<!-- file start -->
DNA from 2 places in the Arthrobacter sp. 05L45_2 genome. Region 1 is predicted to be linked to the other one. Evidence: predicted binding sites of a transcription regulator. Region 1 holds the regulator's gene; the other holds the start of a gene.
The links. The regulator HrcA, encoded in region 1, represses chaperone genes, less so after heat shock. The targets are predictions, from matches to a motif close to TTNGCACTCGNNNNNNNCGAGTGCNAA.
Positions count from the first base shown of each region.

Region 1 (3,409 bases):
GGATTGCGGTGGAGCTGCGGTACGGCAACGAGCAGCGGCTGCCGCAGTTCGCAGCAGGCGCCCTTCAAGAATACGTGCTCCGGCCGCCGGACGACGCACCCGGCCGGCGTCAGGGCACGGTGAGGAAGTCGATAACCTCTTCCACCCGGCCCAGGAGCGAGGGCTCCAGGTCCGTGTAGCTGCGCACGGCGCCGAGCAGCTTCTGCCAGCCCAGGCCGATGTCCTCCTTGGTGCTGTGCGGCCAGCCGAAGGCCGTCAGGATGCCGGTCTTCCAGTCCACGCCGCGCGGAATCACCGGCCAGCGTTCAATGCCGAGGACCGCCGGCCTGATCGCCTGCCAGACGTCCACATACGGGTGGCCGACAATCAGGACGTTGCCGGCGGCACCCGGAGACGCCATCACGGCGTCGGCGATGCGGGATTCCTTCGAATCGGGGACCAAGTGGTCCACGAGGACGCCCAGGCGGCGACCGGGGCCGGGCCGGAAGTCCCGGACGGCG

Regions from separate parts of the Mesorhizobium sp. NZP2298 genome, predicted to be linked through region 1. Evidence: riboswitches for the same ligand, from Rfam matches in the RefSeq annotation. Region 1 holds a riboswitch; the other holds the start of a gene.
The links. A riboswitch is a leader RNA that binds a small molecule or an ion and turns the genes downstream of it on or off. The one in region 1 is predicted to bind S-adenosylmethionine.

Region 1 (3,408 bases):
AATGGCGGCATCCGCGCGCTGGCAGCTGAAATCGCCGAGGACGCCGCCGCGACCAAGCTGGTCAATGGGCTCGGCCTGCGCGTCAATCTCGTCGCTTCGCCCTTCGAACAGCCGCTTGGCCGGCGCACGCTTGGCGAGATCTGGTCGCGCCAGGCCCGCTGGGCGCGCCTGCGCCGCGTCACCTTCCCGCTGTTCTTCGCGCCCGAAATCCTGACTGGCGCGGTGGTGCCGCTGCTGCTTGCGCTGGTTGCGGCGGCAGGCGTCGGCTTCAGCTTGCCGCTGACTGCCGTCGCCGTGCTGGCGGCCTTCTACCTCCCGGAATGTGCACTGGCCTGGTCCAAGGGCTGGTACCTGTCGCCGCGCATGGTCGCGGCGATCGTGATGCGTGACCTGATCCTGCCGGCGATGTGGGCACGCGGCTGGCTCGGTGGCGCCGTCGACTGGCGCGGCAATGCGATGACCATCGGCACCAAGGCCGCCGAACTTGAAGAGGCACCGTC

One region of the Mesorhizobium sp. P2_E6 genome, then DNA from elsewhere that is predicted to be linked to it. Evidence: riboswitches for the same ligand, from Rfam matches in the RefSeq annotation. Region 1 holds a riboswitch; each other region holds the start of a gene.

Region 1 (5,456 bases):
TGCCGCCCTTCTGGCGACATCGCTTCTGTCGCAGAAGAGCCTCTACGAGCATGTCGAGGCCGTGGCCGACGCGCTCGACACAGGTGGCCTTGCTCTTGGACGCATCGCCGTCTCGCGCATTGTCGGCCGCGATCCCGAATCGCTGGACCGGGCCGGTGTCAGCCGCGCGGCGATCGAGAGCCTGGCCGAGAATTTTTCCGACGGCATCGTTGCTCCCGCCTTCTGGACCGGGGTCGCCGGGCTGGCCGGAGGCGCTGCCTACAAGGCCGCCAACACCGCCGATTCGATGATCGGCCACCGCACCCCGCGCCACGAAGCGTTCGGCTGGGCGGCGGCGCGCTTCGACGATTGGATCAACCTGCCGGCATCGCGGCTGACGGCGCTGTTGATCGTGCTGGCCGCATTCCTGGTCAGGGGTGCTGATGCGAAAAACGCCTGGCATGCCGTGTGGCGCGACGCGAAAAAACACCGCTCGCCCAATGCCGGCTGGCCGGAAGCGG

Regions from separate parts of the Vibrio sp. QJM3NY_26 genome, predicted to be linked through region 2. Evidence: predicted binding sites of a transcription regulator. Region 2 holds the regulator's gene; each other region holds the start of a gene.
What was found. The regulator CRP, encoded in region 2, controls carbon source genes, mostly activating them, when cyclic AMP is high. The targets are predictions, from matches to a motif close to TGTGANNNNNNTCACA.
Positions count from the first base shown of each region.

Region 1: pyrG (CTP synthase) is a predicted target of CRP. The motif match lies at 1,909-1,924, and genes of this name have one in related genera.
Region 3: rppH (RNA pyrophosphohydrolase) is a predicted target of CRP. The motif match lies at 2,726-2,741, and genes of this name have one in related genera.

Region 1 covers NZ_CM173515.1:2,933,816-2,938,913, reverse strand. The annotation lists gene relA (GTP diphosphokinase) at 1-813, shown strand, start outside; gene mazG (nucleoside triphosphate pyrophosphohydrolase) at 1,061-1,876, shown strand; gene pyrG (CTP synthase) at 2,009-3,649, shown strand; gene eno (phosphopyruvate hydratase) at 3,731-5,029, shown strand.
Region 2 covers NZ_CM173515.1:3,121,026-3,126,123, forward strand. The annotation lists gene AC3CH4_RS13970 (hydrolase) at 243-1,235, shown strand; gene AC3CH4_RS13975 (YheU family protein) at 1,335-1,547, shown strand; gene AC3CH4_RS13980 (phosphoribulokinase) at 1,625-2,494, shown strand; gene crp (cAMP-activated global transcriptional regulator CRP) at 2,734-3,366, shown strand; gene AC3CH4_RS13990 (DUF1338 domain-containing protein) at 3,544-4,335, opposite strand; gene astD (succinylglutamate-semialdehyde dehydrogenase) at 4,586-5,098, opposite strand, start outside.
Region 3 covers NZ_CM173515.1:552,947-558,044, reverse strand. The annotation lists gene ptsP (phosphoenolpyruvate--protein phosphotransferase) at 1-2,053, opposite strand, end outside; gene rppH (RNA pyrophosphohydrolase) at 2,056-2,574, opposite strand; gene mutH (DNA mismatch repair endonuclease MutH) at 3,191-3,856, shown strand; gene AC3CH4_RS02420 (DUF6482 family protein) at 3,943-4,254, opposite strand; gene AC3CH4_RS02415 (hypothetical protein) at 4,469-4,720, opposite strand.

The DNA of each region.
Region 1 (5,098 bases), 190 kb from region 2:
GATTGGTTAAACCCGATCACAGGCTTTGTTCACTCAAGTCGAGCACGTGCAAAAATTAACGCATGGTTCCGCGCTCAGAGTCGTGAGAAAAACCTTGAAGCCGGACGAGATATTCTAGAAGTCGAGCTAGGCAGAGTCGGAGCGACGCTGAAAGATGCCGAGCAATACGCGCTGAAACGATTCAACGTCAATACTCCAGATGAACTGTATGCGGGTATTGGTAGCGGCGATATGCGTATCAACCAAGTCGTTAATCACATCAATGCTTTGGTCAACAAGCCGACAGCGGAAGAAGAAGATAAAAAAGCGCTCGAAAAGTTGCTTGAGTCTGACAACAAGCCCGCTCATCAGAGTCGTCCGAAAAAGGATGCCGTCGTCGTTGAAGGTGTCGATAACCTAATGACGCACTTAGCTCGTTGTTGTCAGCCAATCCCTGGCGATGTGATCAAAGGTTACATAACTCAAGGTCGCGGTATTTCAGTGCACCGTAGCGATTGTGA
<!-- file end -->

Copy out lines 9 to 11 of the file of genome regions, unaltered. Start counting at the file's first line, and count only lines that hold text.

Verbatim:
AATGGCGGCATCCGCGCGCTGGCAGCTGAAATCGCCGAGGACGCCGCCGCGACCAAGCTGGTCAATGGGCTCGGCCTGCGCGTCAATCTCGTCGCTTCGCCCTTCGAACAGCCGCTTGGCCGGCGCACGCTTGGCGAGATCTGGTCGCGCCAGGCCCGCTGGGCGCGCCTGCGCCGCGTCACCTTCCCGCTGTTCTTCGCGCCCGAAATCCTGACTGGCGCGGTGGTGCCGCTGCTGCTTGCGCTGGTTGCGGCGGCAGGCGTCGGCTTCAGCTTGCCGCTGACTGCCGTCGCCGTGCTGGCGGCCTTCTACCTCCCGGAATGTGCACTGGCCTGGTCCAAGGGCTGGTACCTGTCGCCGCGCATGGTCGCGGCGATCGTGATGCGTGACCTGATCCTGCCGGCGATGTGGGCACGCGGCTGGCTCGGTGGCGCCGTCGACTGGCGCGGCAATGCGATGACCATCGGCACCAAGGCCGCCGAACTTGAAGAGGCACCGTC

One region of the Mesorhizobium sp. P2_E6 genome, then DNA from elsewhere that is predicted to be linked to it. Evidence: riboswitches for the same ligand, from Rfam matches in the RefSeq annotation. Region 1 holds a riboswitch; each other region holds the start of a gene.

Region 1 (5,456 bases):